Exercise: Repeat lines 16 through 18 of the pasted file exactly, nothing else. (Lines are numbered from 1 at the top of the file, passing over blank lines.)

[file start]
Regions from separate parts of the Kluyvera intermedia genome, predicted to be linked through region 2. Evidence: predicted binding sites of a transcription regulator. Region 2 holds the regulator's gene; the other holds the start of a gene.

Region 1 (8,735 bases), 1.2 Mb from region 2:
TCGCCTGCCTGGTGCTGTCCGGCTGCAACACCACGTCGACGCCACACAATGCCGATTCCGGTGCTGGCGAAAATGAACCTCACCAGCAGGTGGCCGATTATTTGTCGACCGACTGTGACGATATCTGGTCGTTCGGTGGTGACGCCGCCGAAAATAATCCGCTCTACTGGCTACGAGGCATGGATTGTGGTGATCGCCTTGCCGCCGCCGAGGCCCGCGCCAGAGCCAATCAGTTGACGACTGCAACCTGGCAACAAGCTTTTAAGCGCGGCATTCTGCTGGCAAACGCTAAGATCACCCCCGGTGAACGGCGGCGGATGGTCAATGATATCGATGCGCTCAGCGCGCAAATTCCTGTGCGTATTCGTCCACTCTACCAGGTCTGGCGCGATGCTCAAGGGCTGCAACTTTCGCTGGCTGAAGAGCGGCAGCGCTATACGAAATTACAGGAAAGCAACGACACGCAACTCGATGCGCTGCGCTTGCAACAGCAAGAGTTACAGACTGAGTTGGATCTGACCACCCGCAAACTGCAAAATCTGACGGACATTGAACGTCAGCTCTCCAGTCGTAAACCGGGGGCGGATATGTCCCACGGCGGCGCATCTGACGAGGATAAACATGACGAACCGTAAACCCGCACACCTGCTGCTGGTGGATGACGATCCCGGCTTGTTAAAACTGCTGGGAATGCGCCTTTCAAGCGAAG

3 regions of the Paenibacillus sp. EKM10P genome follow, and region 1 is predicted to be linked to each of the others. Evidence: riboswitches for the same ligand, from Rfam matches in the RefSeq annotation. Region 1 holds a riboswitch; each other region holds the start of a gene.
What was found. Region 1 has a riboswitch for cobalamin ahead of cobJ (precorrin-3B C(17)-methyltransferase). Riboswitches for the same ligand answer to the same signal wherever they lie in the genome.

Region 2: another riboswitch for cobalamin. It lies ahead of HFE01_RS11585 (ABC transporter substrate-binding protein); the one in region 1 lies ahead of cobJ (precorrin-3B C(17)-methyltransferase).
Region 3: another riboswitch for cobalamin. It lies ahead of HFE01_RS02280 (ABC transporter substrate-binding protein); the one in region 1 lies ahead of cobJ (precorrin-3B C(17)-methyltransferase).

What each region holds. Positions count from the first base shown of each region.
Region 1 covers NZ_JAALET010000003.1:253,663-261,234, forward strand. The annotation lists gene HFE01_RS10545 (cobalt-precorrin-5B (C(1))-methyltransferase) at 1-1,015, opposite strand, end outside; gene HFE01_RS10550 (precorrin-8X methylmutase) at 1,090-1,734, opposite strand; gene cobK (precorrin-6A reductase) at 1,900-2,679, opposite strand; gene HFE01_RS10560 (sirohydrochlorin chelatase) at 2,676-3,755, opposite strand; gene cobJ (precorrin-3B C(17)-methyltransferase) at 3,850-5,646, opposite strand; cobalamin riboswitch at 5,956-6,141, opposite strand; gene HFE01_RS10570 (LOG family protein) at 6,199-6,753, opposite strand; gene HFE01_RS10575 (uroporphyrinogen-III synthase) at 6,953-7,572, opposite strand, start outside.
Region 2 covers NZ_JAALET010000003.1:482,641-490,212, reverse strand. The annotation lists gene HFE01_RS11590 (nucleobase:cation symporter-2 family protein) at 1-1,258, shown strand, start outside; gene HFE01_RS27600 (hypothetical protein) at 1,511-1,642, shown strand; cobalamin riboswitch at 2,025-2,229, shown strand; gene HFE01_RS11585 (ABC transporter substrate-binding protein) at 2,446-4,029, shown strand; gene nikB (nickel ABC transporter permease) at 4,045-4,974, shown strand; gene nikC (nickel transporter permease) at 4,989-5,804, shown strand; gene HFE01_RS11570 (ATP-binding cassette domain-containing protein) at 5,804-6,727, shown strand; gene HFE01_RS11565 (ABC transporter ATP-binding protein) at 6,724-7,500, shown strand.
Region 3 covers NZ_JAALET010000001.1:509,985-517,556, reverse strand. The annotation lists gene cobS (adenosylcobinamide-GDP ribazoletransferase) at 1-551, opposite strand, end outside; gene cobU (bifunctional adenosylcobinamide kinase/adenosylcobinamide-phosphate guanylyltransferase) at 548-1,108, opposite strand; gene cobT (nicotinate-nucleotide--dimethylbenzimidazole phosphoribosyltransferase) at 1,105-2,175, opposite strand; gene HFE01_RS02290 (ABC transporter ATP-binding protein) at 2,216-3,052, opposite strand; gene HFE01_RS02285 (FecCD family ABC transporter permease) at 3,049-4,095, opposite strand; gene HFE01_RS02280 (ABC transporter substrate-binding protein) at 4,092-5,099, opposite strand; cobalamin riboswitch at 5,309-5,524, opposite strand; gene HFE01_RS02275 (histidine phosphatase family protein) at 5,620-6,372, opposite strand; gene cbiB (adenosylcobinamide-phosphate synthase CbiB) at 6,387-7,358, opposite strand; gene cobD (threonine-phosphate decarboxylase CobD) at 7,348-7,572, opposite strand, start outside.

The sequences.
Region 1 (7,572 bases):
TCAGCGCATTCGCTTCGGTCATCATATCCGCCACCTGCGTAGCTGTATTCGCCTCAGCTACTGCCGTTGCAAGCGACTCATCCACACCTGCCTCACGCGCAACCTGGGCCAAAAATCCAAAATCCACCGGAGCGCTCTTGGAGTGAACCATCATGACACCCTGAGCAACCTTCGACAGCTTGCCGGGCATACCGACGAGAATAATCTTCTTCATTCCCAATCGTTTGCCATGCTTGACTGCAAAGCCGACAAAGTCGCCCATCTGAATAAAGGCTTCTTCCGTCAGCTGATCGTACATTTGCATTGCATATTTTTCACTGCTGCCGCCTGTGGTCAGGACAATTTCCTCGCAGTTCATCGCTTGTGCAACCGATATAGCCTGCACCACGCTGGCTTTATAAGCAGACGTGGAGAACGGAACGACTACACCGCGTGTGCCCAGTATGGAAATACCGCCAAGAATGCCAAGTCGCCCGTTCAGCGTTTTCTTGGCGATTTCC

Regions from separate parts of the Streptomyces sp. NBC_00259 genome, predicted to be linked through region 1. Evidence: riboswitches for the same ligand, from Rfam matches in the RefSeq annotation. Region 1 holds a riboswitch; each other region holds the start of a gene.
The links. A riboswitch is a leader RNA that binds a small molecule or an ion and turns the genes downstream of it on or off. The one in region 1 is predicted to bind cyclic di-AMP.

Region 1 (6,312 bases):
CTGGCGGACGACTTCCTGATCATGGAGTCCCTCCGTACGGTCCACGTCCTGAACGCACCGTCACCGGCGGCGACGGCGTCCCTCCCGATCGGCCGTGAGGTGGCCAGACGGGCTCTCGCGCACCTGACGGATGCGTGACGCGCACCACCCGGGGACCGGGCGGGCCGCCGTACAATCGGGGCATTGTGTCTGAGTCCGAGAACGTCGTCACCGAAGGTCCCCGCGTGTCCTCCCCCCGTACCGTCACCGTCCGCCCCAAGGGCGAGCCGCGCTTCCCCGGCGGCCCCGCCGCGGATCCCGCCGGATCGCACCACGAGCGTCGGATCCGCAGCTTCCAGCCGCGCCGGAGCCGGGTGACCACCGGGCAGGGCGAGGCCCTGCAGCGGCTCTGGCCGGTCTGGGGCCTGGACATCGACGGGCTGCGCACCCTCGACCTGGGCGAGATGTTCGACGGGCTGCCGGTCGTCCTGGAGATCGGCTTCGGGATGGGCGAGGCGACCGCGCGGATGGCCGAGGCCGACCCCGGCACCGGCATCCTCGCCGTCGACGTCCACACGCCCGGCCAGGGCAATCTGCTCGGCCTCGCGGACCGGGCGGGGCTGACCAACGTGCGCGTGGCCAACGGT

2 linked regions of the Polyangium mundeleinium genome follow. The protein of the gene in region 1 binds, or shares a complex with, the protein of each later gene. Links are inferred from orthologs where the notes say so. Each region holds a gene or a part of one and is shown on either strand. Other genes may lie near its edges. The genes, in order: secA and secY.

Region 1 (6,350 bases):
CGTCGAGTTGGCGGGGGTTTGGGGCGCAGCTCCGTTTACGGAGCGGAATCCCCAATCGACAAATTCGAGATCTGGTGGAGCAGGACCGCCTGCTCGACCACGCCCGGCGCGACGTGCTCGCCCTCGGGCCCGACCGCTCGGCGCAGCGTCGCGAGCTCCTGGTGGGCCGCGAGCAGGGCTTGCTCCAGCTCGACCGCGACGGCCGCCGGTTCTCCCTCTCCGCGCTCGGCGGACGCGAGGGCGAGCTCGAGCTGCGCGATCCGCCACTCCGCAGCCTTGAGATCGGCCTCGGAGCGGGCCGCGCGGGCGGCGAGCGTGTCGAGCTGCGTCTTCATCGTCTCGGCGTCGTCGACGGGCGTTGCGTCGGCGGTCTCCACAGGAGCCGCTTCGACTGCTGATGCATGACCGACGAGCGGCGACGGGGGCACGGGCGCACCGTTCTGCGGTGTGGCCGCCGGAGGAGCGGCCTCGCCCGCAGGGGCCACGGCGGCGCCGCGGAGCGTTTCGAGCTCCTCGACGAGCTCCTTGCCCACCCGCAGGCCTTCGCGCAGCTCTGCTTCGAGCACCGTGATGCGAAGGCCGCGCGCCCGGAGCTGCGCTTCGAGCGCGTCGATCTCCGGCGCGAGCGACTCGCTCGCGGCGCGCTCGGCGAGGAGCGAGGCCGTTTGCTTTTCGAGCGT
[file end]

The links. A riboswitch is a leader RNA that binds a small molecule or an ion and turns the genes downstream of it on or off. The one in region 1 is predicted to bind cyclic di-AMP.

Region 1 (6,312 bases):
CTGGCGGACGACTTCCTGATCATGGAGTCCCTCCGTACGGTCCACGTCCTGAACGCACCGTCACCGGCGGCGACGGCGTCCCTCCCGATCGGCCGTGAGGTGGCCAGACGGGCTCTCGCGCACCTGACGGATGCGTGACGCGCACCACCCGGGGACCGGGCGGGCCGCCGTACAATCGGGGCATTGTGTCTGAGTCCGAGAACGTCGTCACCGAAGGTCCCCGCGTGTCCTCCCCCCGTACCGTCACCGTCCGCCCCAAGGGCGAGCCGCGCTTCCCCGGCGGCCCCGCCGCGGATCCCGCCGGATCGCACCACGAGCGTCGGATCCGCAGCTTCCAGCCGCGCCGGAGCCGGGTGACCACCGGGCAGGGCGAGGCCCTGCAGCGGCTCTGGCCGGTCTGGGGCCTGGACATCGACGGGCTGCGCACCCTCGACCTGGGCGAGATGTTCGACGGGCTGCCGGTCGTCCTGGAGATCGGCTTCGGGATGGGCGAGGCGACCGCGCGGATGGCCGAGGCCGACCCCGGCACCGGCATCCTCGCCGTCGACGTCCACACGCCCGGCCAGGGCAATCTGCTCGGCCTCGCGGACCGGGCGGGGCTGACCAACGTGCGCGTGGCCAACGGT